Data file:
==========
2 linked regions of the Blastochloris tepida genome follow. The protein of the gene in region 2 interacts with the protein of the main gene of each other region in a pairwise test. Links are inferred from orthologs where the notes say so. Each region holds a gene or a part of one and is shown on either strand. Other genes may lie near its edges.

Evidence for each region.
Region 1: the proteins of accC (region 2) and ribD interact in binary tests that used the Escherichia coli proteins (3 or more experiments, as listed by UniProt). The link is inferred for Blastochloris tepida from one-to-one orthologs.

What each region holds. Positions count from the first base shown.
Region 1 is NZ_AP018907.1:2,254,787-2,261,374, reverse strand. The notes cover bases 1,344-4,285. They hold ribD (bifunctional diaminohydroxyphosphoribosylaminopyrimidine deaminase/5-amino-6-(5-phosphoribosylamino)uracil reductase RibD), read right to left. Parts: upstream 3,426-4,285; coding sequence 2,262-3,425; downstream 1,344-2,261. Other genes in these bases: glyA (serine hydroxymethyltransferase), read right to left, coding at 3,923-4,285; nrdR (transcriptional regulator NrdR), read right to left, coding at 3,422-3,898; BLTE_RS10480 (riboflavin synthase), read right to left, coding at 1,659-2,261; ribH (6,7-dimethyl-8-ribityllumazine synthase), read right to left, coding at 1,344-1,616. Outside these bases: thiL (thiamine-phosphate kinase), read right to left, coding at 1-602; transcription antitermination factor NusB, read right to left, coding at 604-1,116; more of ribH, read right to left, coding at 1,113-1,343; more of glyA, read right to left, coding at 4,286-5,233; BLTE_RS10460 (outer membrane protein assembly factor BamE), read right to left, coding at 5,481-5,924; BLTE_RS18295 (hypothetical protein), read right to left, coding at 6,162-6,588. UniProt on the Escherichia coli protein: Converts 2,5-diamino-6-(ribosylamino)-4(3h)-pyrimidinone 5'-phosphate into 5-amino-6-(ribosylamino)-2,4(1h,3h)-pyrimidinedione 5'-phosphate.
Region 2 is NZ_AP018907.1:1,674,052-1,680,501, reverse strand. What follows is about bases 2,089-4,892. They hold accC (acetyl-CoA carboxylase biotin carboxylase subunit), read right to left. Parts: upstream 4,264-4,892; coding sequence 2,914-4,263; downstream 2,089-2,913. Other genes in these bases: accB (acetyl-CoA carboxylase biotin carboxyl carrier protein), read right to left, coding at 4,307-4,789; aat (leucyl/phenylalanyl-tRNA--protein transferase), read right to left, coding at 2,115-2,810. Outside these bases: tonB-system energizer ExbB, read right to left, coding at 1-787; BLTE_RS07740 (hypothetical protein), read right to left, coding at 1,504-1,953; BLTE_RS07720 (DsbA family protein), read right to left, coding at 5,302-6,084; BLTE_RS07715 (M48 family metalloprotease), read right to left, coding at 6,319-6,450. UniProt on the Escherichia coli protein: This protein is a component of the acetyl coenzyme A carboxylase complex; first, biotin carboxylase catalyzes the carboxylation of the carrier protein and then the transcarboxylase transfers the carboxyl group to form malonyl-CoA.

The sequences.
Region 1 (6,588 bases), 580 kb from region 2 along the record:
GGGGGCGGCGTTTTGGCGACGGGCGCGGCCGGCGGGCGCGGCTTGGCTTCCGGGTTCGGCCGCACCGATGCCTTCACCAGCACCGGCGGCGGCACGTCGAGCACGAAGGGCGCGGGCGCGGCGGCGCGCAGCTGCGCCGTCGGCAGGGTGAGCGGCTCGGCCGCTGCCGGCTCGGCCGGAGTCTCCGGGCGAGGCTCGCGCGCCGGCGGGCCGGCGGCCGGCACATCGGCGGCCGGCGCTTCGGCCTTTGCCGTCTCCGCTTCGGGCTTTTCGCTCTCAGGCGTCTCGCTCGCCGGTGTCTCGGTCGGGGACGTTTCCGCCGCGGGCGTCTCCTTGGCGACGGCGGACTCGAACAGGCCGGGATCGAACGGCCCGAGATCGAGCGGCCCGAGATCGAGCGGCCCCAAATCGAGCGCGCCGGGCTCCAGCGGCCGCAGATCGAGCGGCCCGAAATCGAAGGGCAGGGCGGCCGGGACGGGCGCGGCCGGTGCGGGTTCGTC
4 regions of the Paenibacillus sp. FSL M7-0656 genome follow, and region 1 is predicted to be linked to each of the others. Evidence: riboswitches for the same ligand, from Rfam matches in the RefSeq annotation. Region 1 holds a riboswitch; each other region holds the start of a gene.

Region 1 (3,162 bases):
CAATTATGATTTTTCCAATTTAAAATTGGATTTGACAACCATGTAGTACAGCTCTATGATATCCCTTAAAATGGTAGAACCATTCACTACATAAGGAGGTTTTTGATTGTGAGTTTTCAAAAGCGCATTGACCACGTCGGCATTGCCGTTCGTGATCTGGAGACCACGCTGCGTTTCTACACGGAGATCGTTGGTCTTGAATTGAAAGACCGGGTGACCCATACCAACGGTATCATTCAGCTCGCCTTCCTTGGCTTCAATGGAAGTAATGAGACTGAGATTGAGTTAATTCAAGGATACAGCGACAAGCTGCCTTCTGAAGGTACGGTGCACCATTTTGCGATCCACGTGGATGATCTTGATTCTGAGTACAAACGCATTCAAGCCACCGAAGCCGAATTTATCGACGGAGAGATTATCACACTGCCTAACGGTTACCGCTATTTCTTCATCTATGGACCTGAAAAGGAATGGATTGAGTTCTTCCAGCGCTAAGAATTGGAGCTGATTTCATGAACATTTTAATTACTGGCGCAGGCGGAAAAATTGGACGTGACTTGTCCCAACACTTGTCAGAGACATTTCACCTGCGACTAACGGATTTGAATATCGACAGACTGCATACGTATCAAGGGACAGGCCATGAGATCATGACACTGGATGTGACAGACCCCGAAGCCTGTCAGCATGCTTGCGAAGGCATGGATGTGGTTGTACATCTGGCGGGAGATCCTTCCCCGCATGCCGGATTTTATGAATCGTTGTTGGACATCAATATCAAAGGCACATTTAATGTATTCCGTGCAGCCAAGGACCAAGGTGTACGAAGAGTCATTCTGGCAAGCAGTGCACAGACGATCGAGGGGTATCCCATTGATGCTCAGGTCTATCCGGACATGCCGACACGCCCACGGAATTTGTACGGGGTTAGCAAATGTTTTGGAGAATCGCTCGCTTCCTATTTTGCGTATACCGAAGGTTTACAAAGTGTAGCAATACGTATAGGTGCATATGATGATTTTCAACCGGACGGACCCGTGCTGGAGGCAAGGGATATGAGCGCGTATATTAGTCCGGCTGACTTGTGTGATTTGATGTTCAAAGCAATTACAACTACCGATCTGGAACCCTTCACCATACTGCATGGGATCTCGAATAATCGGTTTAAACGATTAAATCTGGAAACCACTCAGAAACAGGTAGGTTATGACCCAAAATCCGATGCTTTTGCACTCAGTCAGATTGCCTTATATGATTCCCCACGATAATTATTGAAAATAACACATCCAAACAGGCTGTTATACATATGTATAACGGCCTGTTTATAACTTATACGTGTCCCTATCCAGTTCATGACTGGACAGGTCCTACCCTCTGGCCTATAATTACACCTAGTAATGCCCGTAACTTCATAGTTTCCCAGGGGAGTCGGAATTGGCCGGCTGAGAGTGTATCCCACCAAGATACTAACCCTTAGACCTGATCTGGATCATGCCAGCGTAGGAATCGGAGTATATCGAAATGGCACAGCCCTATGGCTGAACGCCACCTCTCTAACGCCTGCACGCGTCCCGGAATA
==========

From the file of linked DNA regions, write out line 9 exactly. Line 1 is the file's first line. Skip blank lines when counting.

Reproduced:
GGGGGCGGCGTTTTGGCGACGGGCGCGGCCGGCGGGCGCGGCTTGGCTTCCGGGTTCGGCCGCACCGATGCCTTCACCAGCACCGGCGGCGGCACGTCGAGCACGAAGGGCGCGGGCGCGGCGGCGCGCAGCTGCGCCGTCGGCAGGGTGAGCGGCTCGGCCGCTGCCGGCTCGGCCGGAGTCTCCGGGCGAGGCTCGCGCGCCGGCGGGCCGGCGGCCGGCACATCGGCGGCCGGCGCTTCGGCCTTTGCCGTCTCCGCTTCGGGCTTTTCGCTCTCAGGCGTCTCGCTCGCCGGTGTCTCGGTCGGGGACGTTTCCGCCGCGGGCGTCTCCTTGGCGACGGCGGACTCGAACAGGCCGGGATCGAACGGCCCGAGATCGAGCGGCCCGAGATCGAGCGGCCCCAAATCGAGCGCGCCGGGCTCCAGCGGCCGCAGATCGAGCGGCCCGAAATCGAAGGGCAGGGCGGCCGGGACGGGCGCGGCCGGTGCGGGTTCGTC